Tuesday, 16 March 2010

Man & Woman

This year, I spent International Women's Day with 23 men from Middlesbrough. I can think of worse ways of spending it.

First of all, can I just make one thing clear. I am not a fan of "Special Days"- full stop.
I appreciate they have their purposes in that they focus people's minds on certain aspects, on charities, good causes etc.
But, I feel Mother's & Father's Day, Valentine's Day - are merely a commercial ploy to make us feel we have to buy cards and flowers. And feel guilty if we don't.

All these days... non-smoking day, hamster day, give-a-friend-a-hug-day (OK - just made those up) - who comes up with these ideas? Is there an international register to which you report them and pick suitable dates? A "Global Day Database"?

Anyway - back to Middlesbrough.
I sell a temporary flood barrier for a living. In fact, I am the UK Manager for the company.
Part of my job description is to provide training for staff who deploy this barrier in a flood emergency situation.

My client had hired me and my partner to come and train their staff. We have done this many times before, for various clients, so this was nothing new.

I usually start off with a theoretical presentation, in a class room. (Or a portacabin...)
After this comes the outdoor, hands-on part of the training, where the candidates are divided into two groups. I take one, my partner takes one. For the rest of the day and the following day, we do nothing but physical training in various types of barrier deployment, trouble shooting etc.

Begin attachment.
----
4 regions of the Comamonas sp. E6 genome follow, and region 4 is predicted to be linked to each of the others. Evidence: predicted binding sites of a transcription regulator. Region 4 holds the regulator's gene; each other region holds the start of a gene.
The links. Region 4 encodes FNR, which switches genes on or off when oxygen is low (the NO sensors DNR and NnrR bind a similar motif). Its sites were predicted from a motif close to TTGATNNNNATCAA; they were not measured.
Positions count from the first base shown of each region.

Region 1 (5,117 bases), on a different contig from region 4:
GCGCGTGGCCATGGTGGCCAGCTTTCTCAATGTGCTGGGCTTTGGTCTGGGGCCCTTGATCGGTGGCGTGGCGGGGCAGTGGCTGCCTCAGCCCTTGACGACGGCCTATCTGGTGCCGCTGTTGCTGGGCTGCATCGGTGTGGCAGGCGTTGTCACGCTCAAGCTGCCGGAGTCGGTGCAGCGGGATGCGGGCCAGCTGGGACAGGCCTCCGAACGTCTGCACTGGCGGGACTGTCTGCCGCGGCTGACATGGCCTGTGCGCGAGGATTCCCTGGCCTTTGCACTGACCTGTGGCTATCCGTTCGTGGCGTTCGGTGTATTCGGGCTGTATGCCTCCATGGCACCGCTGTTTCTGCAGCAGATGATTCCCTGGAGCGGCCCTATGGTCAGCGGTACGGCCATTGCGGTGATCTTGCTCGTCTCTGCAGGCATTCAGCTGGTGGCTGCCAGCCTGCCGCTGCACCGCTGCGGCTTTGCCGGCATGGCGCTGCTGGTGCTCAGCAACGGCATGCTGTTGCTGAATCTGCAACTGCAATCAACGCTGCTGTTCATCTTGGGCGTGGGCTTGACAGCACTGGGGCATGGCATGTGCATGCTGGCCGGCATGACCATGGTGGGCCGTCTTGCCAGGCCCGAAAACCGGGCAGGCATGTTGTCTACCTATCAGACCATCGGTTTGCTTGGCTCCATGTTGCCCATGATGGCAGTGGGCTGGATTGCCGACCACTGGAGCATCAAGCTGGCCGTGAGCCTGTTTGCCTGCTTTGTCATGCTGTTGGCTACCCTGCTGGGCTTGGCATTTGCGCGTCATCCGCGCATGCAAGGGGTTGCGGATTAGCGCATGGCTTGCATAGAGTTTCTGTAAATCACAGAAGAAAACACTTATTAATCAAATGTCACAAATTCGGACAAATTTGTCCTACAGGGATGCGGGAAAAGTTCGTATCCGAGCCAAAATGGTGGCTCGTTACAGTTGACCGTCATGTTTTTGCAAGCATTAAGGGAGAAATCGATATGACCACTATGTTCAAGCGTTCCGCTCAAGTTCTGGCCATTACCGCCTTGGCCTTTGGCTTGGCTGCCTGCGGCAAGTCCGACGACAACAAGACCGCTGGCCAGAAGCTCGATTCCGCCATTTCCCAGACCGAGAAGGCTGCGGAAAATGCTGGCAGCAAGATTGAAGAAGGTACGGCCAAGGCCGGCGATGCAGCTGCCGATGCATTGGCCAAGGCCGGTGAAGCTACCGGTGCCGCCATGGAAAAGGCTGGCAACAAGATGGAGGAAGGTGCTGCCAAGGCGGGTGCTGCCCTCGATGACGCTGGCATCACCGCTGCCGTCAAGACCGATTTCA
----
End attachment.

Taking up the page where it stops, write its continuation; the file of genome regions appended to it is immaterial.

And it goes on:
Now - my partner is a man and I am a woman. And in 99% of the courses, our candidates are men. This should not make any difference, but - I feel it does. And here comes my point:

From my perspective, it all starts in the class room. The looks, the expectations.. As a woman, I feel scrutinised. I feel I am either checked out for my technical knowledge and my engineering skills. Or I am checked out for the size of my breasts, slenderness of my waist or tightness of my bottom when I turn towards the whiteboard. This might just be in my own imagination, but - it still remains MY impression of the moment, how I experience it, judging from the looks I get.

My group listens intensively to what I have to say. We go out and they still listen to me explaining how the system works. After all - I do know more than they do in this instance. That is, sort of, the whole point of the exercise. I teach them - not the other way around.

As the training continues, coming into the second day - they all realise I know what I am talking about. I feel respected, I feel like one of them. We are equal. They can take me being the boss and I am not making a thing of it. I explain, I correct. They listen, they follow my advice, they learn.

After packing away, we say goodbye to each other, with the knowledge that they have learnt something they weren't aware of two days ago. They are happy and confident.
I am, too. End of a good day.

This day though, I realised I had forgotten to hand over a paper to one of them. Therefore, I enter their store area (imagine a part of a warehouse, in a big industrial yard). The two men I wanted to speak to are relaxing, having a little chat between them, before going home. The place is full of tools. It smells of oil and industrial dust. But the most striking presence are that of the naked women who decorate their walls, their lockers, their boards - their... everything. Tits & Ass galore.
They are 'reading' the Sun, whilst having a brew.

I can feel their embarrassment. Surprised by my 'visite impromptue', they quickly throw the papers underneath their makeshift table, hoping I hadn't noticed. In all honesty, that move was not very helpful, as they still would have had to spend a week to rid these walls from their decorative elements.